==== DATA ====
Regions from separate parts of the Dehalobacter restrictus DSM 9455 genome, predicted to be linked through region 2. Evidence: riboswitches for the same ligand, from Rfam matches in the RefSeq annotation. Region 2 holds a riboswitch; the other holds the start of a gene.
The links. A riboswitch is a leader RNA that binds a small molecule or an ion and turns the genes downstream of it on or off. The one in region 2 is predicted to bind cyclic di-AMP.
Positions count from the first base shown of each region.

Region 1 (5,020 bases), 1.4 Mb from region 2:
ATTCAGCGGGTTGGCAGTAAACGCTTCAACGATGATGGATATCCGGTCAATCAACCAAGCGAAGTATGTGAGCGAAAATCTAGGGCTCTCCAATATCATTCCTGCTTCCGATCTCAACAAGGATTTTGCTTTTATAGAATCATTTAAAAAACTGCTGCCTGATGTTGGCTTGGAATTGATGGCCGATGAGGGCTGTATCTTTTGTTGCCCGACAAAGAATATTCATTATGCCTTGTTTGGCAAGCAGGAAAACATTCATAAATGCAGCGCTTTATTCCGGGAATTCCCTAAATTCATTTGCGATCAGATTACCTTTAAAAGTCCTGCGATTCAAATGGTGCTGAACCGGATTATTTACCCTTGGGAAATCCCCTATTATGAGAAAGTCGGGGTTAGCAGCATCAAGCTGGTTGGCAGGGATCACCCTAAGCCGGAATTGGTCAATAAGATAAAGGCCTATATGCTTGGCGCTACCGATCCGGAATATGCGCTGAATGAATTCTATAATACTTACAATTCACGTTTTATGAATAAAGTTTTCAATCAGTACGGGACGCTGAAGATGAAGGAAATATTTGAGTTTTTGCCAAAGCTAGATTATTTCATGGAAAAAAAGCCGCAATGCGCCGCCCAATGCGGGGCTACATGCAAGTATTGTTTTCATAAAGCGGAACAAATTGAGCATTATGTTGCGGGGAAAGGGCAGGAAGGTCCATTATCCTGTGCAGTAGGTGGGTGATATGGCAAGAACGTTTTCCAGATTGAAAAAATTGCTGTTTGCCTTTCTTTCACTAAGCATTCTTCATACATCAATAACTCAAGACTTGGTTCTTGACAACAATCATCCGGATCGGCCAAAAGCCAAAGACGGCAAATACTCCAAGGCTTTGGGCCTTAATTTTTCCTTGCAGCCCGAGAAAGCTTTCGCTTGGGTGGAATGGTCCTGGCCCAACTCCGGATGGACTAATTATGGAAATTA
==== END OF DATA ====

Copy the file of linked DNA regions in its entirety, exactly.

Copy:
Regions from separate parts of the Dehalobacter restrictus DSM 9455 genome, predicted to be linked through region 2. Evidence: riboswitches for the same ligand, from Rfam matches in the RefSeq annotation. Region 2 holds a riboswitch; the other holds the start of a gene.
The links. A riboswitch is a leader RNA that binds a small molecule or an ion and turns the genes downstream of it on or off. The one in region 2 is predicted to bind cyclic di-AMP.
Positions count from the first base shown of each region.

Region 1 (5,020 bases), 1.4 Mb from region 2:
ATTCAGCGGGTTGGCAGTAAACGCTTCAACGATGATGGATATCCGGTCAATCAACCAAGCGAAGTATGTGAGCGAAAATCTAGGGCTCTCCAATATCATTCCTGCTTCCGATCTCAACAAGGATTTTGCTTTTATAGAATCATTTAAAAAACTGCTGCCTGATGTTGGCTTGGAATTGATGGCCGATGAGGGCTGTATCTTTTGTTGCCCGACAAAGAATATTCATTATGCCTTGTTTGGCAAGCAGGAAAACATTCATAAATGCAGCGCTTTATTCCGGGAATTCCCTAAATTCATTTGCGATCAGATTACCTTTAAAAGTCCTGCGATTCAAATGGTGCTGAACCGGATTATTTACCCTTGGGAAATCCCCTATTATGAGAAAGTCGGGGTTAGCAGCATCAAGCTGGTTGGCAGGGATCACCCTAAGCCGGAATTGGTCAATAAGATAAAGGCCTATATGCTTGGCGCTACCGATCCGGAATATGCGCTGAATGAATTCTATAATACTTACAATTCACGTTTTATGAATAAAGTTTTCAATCAGTACGGGACGCTGAAGATGAAGGAAATATTTGAGTTTTTGCCAAAGCTAGATTATTTCATGGAAAAAAAGCCGCAATGCGCCGCCCAATGCGGGGCTACATGCAAGTATTGTTTTCATAAAGCGGAACAAATTGAGCATTATGTTGCGGGGAAAGGGCAGGAAGGTCCATTATCCTGTGCAGTAGGTGGGTGATATGGCAAGAACGTTTTCCAGATTGAAAAAATTGCTGTTTGCCTTTCTTTCACTAAGCATTCTTCATACATCAATAACTCAAGACTTGGTTCTTGACAACAATCATCCGGATCGGCCAAAAGCCAAAGACGGCAAATACTCCAAGGCTTTGGGCCTTAATTTTTCCTTGCAGCCCGAGAAAGCTTTCGCTTGGGTGGAATGGTCCTGGCCCAACTCCGGATGGACTAATTATGGAAATTA